INTENT IS A powerful word. It signifies purpose and determination. Intent is fueled by passion and persistence, enabling people to achieve what they desire to do in life. Native Mexican tribes honored this notion of intent in their beliefs about Huitzilopochtli, the blue hummingbird, and its relationship to the movement of the Sun from the Southern to the Northern Hemisphere.
Huitzilopochtli represents the intent Native Mexican people had not only when they left their homeland to find a new one, as the mythical story of Aztlán informs us, but also when they set out to build a city where no one else would dare. The Mexika-Technoca, the so-called Aztecs, demonstrated their willpower by following the figure of Huitzilopochtli and establishing one of the most beautiful, productive, and well-organized agricultural cities in the world, Tenochtitlán, in the 14th and 15th centuries (of the Gregorian calendar). They created the chinampas, floating agricultural fields; organized complex economic and political systems; and adopted calendrical systems that created an intimate relationship between the world and the cosmos.
Conventional scholarship, based on colonial and Western anthropological texts, informs us that “Huitzilopochtli…was one of the most important of the Aztec gods, the god of the Sun, warfare, military conquest and sacrifice, who according to tradition, led the Mexica people from Aztlán, their mythical homeland, into Central Mexico” (ThoughtCo.). Everything that we usually hear about this “god” is that it is vicious and combative; we hear that the Aztecs sacrificed captives to offer human hearts to the Sun, a sign of their never-ending lust for fighting and conquering other tribes. The depiction of the Aztecs in academic texts—whether in history, social sciences, religion, or other categories—always starts with their inscribed savage personality.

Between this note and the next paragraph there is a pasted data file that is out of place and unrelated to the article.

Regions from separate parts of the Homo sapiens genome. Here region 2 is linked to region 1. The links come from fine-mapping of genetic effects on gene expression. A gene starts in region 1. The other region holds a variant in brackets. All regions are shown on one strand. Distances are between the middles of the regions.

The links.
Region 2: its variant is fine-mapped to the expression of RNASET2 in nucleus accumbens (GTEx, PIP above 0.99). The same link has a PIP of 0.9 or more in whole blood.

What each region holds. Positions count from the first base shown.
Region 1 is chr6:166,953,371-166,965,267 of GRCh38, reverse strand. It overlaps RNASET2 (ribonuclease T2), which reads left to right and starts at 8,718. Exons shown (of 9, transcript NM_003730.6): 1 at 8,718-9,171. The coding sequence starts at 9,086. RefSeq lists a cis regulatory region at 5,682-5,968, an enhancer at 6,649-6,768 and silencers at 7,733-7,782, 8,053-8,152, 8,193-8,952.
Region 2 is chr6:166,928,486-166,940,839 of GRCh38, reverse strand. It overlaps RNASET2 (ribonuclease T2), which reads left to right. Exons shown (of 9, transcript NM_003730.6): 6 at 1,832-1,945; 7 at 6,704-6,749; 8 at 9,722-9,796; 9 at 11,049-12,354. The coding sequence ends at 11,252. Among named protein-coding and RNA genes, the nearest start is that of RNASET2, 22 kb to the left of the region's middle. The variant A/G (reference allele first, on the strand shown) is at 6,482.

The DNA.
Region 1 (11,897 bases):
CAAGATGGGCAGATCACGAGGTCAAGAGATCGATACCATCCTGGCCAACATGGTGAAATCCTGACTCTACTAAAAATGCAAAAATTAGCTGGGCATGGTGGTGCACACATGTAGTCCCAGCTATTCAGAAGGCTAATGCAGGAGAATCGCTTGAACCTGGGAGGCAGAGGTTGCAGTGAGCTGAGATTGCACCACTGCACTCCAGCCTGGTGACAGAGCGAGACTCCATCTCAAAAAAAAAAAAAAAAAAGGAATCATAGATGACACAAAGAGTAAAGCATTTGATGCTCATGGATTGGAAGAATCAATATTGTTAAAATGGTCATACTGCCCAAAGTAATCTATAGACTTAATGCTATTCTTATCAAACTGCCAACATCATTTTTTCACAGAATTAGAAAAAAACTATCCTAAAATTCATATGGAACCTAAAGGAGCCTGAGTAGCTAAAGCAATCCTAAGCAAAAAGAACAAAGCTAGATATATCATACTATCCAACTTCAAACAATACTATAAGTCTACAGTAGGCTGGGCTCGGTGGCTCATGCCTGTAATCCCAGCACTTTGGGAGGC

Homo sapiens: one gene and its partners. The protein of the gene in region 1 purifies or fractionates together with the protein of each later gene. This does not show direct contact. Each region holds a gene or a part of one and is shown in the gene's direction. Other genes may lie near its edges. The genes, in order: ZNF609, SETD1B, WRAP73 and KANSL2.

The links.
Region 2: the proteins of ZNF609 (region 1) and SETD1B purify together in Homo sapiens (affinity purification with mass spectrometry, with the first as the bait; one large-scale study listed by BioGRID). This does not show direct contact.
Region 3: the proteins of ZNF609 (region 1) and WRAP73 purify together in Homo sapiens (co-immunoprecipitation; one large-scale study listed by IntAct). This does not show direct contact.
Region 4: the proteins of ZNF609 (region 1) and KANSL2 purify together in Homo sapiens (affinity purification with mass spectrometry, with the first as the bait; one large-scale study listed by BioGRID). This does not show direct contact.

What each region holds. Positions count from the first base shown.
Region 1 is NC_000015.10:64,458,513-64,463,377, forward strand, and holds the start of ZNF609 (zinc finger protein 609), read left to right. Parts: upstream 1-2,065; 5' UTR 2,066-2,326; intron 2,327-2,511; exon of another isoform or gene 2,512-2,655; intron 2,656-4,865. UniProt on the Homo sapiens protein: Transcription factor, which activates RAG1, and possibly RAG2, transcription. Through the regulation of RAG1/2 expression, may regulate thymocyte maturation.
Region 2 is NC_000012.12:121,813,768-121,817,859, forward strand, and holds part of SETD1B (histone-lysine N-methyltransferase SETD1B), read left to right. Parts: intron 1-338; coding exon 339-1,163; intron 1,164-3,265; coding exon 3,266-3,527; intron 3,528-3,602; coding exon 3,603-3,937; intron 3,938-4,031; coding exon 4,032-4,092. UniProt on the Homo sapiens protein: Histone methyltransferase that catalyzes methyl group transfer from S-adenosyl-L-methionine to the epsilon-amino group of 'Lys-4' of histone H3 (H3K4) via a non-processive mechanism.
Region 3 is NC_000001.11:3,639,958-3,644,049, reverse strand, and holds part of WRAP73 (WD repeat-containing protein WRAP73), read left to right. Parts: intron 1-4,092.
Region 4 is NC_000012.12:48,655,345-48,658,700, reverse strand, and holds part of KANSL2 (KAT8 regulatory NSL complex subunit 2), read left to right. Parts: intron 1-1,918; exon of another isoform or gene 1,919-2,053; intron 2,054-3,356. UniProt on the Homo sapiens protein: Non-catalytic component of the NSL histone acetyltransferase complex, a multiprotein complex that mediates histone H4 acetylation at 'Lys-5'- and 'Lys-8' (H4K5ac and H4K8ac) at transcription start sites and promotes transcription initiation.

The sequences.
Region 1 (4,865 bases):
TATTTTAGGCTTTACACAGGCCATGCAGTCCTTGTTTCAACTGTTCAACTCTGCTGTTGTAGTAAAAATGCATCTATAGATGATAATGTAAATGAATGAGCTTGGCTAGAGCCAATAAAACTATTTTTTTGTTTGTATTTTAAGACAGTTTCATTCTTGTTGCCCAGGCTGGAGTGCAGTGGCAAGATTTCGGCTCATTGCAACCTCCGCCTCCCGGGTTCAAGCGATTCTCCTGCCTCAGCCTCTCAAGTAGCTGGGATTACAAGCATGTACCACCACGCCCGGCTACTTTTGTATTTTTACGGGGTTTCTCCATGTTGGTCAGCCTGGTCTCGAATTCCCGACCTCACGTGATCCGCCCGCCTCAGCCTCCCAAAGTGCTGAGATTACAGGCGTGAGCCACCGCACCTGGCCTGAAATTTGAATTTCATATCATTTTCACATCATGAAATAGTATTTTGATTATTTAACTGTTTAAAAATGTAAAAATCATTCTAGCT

I know what you are thinking: What does intent have to do with Huitzilopochtli anyway?
My concern is that the conventional interpretations we typically hear about Aztecs cloud our understanding of them. These interpretations first emerged as colonial and post-colonial writings and impressions, which were then passed down through a process of citation and replication from colonial texts to current texts. These texts depict the Aztecs as people whose sole purpose was to sacrifice humans to “help the Sun” in its journey. What we read about our ancestral culture, for the most part, are recycled “truths” that ignore the purpose and the meaning of these archetypes as they were understood by people in their own social, ecological, and cosmological contexts.
Let me be clear that I am not insinuating that the Aztecs never made sacrifices or that they were a peace-loving society. No; they were not. They were a fierce society that accomplished many feats in the arts, astrology, psychology, engineering, medicine, economics, politics, formal education, and many other areas of human knowledge that in my view are ignored when we focus on depicting them as savages.